This small oval panel was painted about 1632–33, to judge from other pictures by the artist, the painting's composition and coloring (works by Dirck Hals as well as by Pieter Codde and Willem Duyster should be compared), and the style of the woman's clothing (see, for example, Rembrandt's Portrait of a Woman
, dated 1632; 29.100.4
). Curator John Walsh, who in the later 1970s titled it The Procuress
, suggested on stylistic grounds that it must be earlier than one of Duck's very few dated works, the Merry Company
of 1635 (private collection). This is consistent with the conclusions of other scholars.
The subject, however, has nothing to do with prostitution, although the arrangement of the three figures superficially recalls Utrecht paintings like Dirck van Baburen's The Procuress
of about 1622 (Museum of Fine Arts, Boston). In Duck's picture, by contrast, a woman in very proper attire responds skeptically to the words of an old fortune-teller. The latter's boldly striped mantle, her appearance in general, and her "profession" make it clear that she is a gypsy. The lady's companion, who has placed his cloak and sword on the empty chair, wears an extravagantly feathered cap and an impatient expression. The setting must be a tavern, considering its plain decor, the glass of red wine to the far left, and the smoking requisites dropped onto the floor (a clay pipe, a metal tobacco box, and tobacco in a paper wrapper). The fireplace offers heat and nothing else; such a hearth in the kitchen of a Dutch house would be provided with cooking implements. A sure sign that the room is not part of a private home is that the gypsy has been admitted to it.
Salomon (1998) considers the painting as the earliest of several paintings by Duck featuring gypsy fortune-tellers. As she observes, Dutch literature and theater employed gypsies to assist the progress of romantic situations, usually by palm reading (which was given a physiological explanation at the time). Duck, however, in a departure from the lighthearted norm in Utrecht and elsewhere, shows a fortune-teller ill received by people who look incapable of having a good time.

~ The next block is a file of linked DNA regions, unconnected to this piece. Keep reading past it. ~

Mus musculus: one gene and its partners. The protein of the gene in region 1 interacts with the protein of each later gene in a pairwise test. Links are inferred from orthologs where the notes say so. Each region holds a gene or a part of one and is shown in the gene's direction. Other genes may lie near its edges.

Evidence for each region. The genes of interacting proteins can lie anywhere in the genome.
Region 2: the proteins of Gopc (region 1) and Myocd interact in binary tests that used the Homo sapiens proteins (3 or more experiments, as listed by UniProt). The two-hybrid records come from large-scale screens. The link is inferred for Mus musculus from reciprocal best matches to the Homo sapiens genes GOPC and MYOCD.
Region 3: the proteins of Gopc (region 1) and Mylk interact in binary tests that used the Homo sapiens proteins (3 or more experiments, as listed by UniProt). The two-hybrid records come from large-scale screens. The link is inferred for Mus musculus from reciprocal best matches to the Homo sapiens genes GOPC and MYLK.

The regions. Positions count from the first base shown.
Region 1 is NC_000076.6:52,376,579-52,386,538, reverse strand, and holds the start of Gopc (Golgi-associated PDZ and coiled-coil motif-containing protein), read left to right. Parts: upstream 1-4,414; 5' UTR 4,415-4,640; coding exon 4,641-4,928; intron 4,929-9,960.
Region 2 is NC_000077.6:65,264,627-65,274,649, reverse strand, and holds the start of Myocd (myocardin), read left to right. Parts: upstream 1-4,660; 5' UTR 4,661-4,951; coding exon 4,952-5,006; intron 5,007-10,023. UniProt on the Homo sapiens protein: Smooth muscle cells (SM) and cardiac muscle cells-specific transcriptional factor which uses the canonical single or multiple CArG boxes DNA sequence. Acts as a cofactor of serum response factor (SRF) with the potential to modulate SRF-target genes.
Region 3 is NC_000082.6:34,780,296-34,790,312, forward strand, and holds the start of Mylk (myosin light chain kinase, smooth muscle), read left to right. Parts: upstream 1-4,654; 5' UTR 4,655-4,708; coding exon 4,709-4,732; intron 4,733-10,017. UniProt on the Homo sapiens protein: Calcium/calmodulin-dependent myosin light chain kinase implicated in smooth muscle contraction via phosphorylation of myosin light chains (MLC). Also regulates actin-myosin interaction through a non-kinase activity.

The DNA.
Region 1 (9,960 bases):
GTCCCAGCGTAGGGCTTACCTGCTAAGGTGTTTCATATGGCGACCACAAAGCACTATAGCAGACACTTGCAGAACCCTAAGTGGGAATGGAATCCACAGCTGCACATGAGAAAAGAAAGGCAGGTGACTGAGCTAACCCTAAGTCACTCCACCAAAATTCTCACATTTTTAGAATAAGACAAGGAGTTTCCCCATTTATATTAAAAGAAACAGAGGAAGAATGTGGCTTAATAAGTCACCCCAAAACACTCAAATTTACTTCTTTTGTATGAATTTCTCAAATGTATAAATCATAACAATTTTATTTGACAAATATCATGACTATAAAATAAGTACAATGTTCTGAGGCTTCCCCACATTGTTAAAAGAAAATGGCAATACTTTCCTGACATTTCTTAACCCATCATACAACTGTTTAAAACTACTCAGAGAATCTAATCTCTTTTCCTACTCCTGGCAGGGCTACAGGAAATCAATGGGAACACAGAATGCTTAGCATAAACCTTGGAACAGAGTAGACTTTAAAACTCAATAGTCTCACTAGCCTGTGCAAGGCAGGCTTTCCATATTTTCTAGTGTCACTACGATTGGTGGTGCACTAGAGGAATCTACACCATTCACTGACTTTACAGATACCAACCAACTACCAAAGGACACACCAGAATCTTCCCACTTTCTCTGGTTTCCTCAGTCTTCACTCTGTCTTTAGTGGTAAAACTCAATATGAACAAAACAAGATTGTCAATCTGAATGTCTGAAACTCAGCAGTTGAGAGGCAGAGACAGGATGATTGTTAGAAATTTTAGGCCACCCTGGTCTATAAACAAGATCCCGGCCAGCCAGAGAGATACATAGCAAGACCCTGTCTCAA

In a painting probably dating from about five years later (private collection, Bern), Duck shows an elegantly dressed young woman in an inn declining to have her fortune read by an elderly gypsy woman, despite the encouragement of her handsome suitor. The figure of the gypsy recalls the one in The Met's picture but comes much closer to the study of an old gypsy woman in a drawing by Duck (Museen für Kunst und Kulturgeschichte, Lübeck). The man in the New York painting is repeated as a full-length figure leaning on a large sword in a somewhat later panel by Duck, Tavern Scene
(formerly private collection, Sweden). That he painted the figure in half- and full-length versions suggests that he made a full-length drawing of the figure before he painted either panel.
The use of a broad oval format, which is common in works by Duyster, also is found in Duck's Bordello Scene
of the 1630s (art market, 1975). The oak support of the New York painting is beveled on all sides and (despite some slight shaving around the edges) retains its original shape. When the picture was in the Jaucourt collection, it was engraved by Jean Augustin Pâtour, who reversed and altered the composition to a rectangular format and added over the fireplace the motif of a drawing of a peasant's head in profile.
[2016; adapted from Liedtke 2007]